WASHINGTON – The menu labeling law
The menu labeling provision,attached to the ACA,better known as Obamacare,will go into effect by the end of the year. It requires all restaurants with 20 or more outlets to provide calorie counts and other nutrition information on menus and menu boards.
Several states and local governments,including New York,Philadelphia and Seattle/King County,already require nutrition labeling in restaurants.
However,some experts say that forcing restaurants to provide calorie counts is government overreach that will be a cost burden for the restaurant industry.
Nita Ghei,a policy research editor with the Mercatus Center,and others criticized the assumption that the government knows the best dietary choices for the public – that choosing a higher-calorie meal is not necessarily evidence of inadequate information but rather is based on complex personal preferences.
“You measure the gratification more than future wellbeing. So the pleasure you get from eating a cupcake right now,or that beer,or the bagel or the extra serving of fries … that outweigh the risk of weight gain or whatever health problems you may have in the future,” Ghei said Monday.
According to a 2013 restaurant industry forecast issued by the National Restaurant Association,71 percent of adults say they are trying to eat healthier now at restaurants than they did two years ago. In addition,one-third of all adults have gone online to get nutrition data on restaurant food; the percent jumps to 45 percent for adults ages 18 to 44.
Dan Roehl,senior director for government relations for the National Restaurant Association,said the growing number of cities with their own nutrition-labeling laws created confusion and administrative issues for restaurants operating in multiple states.
“It makes good business sense to have a uniform and national standard,so that customers have access to consistent nutrition information nationwide,” Roehl said.
The National Restaurant Association represents more than 500,000 restaurant locations. It is working to ensure restaurants have flexibility in putting the new standard in place,including how the information is displayed on a menu or menu board,and when operators must comply.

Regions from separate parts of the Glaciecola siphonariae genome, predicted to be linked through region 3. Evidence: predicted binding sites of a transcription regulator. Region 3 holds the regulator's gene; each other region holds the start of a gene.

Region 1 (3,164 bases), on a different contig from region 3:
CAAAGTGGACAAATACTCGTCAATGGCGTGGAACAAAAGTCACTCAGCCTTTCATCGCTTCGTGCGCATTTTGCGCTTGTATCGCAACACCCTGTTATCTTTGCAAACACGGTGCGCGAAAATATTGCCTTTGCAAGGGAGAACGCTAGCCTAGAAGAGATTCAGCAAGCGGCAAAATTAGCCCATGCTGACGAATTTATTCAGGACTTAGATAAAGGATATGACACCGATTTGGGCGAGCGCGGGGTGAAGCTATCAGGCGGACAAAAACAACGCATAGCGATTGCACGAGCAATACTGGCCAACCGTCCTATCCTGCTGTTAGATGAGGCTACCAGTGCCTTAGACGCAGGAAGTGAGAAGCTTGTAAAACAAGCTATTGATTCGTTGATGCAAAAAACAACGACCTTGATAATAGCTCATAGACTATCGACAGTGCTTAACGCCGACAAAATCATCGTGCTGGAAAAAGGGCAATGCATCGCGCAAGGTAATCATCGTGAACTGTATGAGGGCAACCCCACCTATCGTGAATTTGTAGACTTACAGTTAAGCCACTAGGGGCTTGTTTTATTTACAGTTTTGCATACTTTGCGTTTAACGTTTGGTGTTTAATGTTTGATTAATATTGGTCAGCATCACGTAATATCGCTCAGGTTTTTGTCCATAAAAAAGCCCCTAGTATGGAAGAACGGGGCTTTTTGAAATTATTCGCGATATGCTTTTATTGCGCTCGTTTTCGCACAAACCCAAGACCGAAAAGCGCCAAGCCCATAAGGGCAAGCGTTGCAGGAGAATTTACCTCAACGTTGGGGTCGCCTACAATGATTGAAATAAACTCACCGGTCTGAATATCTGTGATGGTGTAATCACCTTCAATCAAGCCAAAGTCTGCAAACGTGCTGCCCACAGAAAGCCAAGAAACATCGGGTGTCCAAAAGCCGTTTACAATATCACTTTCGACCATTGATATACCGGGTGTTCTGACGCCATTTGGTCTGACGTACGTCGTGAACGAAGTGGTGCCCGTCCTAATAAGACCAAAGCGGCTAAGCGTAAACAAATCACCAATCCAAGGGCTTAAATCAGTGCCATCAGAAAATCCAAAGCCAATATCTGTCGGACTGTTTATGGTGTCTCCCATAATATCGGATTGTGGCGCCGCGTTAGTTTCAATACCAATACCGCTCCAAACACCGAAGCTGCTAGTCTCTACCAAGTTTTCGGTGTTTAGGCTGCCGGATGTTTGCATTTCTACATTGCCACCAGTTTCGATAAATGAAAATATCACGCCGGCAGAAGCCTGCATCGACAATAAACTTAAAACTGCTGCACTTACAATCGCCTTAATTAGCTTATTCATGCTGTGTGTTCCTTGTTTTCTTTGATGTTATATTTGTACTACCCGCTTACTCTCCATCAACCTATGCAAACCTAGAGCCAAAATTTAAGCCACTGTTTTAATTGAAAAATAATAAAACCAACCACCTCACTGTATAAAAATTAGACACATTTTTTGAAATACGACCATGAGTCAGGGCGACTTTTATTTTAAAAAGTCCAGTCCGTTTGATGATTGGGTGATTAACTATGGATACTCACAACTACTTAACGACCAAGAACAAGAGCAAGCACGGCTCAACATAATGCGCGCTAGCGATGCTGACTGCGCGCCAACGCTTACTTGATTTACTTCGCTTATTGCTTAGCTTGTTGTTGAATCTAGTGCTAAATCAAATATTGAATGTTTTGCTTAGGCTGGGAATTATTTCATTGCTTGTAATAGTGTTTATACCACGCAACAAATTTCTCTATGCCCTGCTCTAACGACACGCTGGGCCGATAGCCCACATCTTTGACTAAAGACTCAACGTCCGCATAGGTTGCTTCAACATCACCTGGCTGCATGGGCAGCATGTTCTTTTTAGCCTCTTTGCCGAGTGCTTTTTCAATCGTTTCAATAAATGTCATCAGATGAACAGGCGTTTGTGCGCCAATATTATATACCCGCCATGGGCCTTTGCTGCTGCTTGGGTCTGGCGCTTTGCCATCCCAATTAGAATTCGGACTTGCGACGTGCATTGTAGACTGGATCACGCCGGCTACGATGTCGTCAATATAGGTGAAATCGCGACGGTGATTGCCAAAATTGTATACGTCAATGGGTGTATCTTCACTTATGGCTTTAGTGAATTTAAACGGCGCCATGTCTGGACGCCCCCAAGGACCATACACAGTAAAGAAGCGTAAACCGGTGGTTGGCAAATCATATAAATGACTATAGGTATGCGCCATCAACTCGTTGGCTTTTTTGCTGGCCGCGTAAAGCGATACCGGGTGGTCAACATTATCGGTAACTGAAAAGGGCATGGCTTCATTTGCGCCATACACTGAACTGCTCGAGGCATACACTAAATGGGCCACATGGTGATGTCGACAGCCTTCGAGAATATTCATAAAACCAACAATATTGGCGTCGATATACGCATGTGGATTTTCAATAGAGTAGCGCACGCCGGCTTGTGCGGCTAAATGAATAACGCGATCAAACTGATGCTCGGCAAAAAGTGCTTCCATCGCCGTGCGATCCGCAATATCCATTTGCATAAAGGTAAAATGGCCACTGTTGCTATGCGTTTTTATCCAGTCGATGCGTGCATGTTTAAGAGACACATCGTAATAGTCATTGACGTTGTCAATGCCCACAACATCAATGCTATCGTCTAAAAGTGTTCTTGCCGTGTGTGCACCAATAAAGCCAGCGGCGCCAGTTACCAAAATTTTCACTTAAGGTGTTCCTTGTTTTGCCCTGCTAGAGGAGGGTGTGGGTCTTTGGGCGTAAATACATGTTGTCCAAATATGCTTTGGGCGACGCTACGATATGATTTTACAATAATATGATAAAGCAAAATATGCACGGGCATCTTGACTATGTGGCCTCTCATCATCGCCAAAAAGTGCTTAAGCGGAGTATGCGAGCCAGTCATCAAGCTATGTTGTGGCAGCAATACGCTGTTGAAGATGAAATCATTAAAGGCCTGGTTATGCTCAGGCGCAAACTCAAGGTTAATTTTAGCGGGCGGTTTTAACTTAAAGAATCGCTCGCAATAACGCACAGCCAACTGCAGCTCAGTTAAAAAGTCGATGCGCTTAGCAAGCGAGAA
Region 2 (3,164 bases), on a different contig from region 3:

Margo Wootan,director of nutrition policy at Center for Science in the Public Interest,said nutrition labeling provides an incentive for companies to reformulate products and introduce healthier options.
“There is an average of 40 percent calories cut off entrees in chain restaurants” when they post calorie counts,Wootan said.
For example,Applebee’s introduced its “Unbelievably Great Tasting and Under 550 Calories” menu featuring lower calorie alternatives to its regular menu items. A healthier substitute for the grilled shrimp and spinach salad (940 calories) is the grilled shrimp and island rice (370 calories).
Wootan cautioned that not all studies are able to measure the effect of menu labeling,and the sample size has to be large enough to show the relationship between menu labels and lower calorie selections.
The center advocates for nutrition and health,food safety,and alcohol policies.
Wilson’s group lobbies on behalf of the fast food,meat,alcohol and tobacco industries.
Wilson cited the health-halo effect, in which customers misjudge the unhealthiness of their food when it has an organic label.
The health-halo effect compares customers eating at a fast food restaurant perceived as “healthy” (such as Subway) to those at a fast-food restaurant perceived as “unhealthy” (such as McDonald’s). For example,a 6-inch “Big Philly Cheesesteak” is 500 calories at Subway,about the same as a 550 calorie Big Mac at McDonalds.
“When you go to the Subway,you will get such kind of health halo. You say this subconsciously to yourself: ‘OK,I am having a healthy lunch,’” Wilson said.
These customers are more likely to overeat later in day,he said,because the calories on the menu affect “the incredible irrational trade off and bargains in their head.”
Reach reporter Sihan Zhang at [email protected] or 202-326-9867. SHFWire stories are free to any news organization that gives the reporter a byline and credits the SHFWire.